In 1977, Janna Lambine became the U.S. Coast Guard’s first female pilot. She earned her wings as an aviator after she completed flight training at …Women in Transportation History: Janna Lambine, U.S. Coast Guard
Ola Mildred Rexroat, who achieved fame as the only Native American to serve as one of the Women Airforce Service Pilots (WASP) during World War II, …National Native American Heritage Month: Ola Mildred Rexroat, Pilot
August 29, 1911 Hilda Hewlett became the first British woman to earn an airplane pilot’s license. Hewlett, who was 47 at the time, received certificate number 122 from the Royal Aero Club after she completed a test flight at Brooklands Aerodrome near the town of Weybridge in southeastern England. Hewlett had been born in Central […]
I almost missed this milestone.
This month marked two decades since my first intro flight when I officially began my flight training. Has it really been that long?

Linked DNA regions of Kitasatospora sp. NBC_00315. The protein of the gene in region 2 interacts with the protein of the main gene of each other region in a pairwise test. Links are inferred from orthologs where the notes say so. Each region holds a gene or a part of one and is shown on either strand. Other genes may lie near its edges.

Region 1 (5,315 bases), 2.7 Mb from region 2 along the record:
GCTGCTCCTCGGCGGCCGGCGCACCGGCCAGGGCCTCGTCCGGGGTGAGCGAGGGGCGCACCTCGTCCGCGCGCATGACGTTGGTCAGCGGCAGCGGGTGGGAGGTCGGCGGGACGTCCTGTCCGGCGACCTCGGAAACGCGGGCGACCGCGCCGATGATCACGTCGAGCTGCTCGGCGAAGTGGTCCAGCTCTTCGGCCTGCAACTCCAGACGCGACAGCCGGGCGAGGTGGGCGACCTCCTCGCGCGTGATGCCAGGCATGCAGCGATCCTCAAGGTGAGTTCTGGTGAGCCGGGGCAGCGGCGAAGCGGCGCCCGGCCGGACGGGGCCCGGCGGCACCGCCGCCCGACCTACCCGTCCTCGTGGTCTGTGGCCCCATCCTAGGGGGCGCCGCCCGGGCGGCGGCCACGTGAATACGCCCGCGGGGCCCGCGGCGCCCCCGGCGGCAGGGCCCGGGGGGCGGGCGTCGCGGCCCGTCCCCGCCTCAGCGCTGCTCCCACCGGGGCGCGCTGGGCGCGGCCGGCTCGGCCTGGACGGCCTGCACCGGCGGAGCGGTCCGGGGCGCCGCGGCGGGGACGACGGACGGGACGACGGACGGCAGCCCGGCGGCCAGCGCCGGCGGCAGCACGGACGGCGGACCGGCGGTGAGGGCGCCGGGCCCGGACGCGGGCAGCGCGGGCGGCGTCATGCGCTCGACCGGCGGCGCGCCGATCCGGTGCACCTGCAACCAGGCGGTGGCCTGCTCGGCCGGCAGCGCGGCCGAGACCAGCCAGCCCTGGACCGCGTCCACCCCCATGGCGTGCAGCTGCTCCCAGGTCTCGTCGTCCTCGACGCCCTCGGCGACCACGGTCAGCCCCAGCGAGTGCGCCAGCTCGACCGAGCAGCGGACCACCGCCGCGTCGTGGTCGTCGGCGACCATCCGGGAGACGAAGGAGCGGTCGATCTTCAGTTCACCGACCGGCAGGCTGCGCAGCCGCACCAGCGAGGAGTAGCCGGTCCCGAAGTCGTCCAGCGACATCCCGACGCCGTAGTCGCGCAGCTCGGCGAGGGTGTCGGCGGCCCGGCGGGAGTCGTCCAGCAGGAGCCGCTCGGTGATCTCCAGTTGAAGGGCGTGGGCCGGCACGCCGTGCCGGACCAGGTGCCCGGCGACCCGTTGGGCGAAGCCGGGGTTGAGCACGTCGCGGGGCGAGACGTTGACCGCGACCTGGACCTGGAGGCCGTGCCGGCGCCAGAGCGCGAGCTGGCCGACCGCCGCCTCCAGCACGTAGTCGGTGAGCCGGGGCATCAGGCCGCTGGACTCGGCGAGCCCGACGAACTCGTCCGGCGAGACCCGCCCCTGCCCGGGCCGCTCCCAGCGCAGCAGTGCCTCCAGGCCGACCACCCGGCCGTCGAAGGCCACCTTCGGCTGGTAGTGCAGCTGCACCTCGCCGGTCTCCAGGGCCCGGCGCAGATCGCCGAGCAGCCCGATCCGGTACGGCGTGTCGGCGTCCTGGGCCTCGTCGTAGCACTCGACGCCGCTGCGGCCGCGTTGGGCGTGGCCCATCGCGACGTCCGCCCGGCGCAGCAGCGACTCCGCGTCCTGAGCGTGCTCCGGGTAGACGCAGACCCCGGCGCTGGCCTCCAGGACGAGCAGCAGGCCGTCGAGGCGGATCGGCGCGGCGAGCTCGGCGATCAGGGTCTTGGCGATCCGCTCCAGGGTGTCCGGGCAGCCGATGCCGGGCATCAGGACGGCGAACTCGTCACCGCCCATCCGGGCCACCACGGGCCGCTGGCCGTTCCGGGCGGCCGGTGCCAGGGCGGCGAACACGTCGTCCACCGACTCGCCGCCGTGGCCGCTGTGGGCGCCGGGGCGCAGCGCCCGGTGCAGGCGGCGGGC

I still fondly and vividly remember that day like yesterday, when I flew my first solo.
Or that first cross country I made to King City, that made me nervous I would get lost. Or better yet that second long cross-country to South County airport that required two go-arounds, to the ire of others in the traffic pattern.
Or the first foray to Bakersfield after getting my ticket and getting lost for dialing in the wrong VOR frequency and having a non-functioning transponder! How about that first ILS approach into Watsonville in actual IMC after getting my instrument rating ?
Or that time I took my friend from college to Monterey and experienced my first instrument failure.
Or the long solo cross country to satisfy the requirements for commercial pilot license.
Seems like yesterday 🙂
Soaring on Top of the World!
And I dream I’m an eagle
And I dream I can spread my wings
Flying high, high, I’m a bird in the sky
I’m an eagle that rides on the breeze
High, high, what a feeling to fly
Over mountains and forests and seas
And to go anywhere that I please— From the Eagles by ABBA
We took off under our own power and climbed in circling turns to about 12,500 ft. “Where are the thermals?” I had asked Bob as we prepared to take-off. “Over there, where the clouds are,” he responded. Once the engine settled down and cooled, he prepared to turn it off and closed the air vents.
Five years ago today… Continue to read here.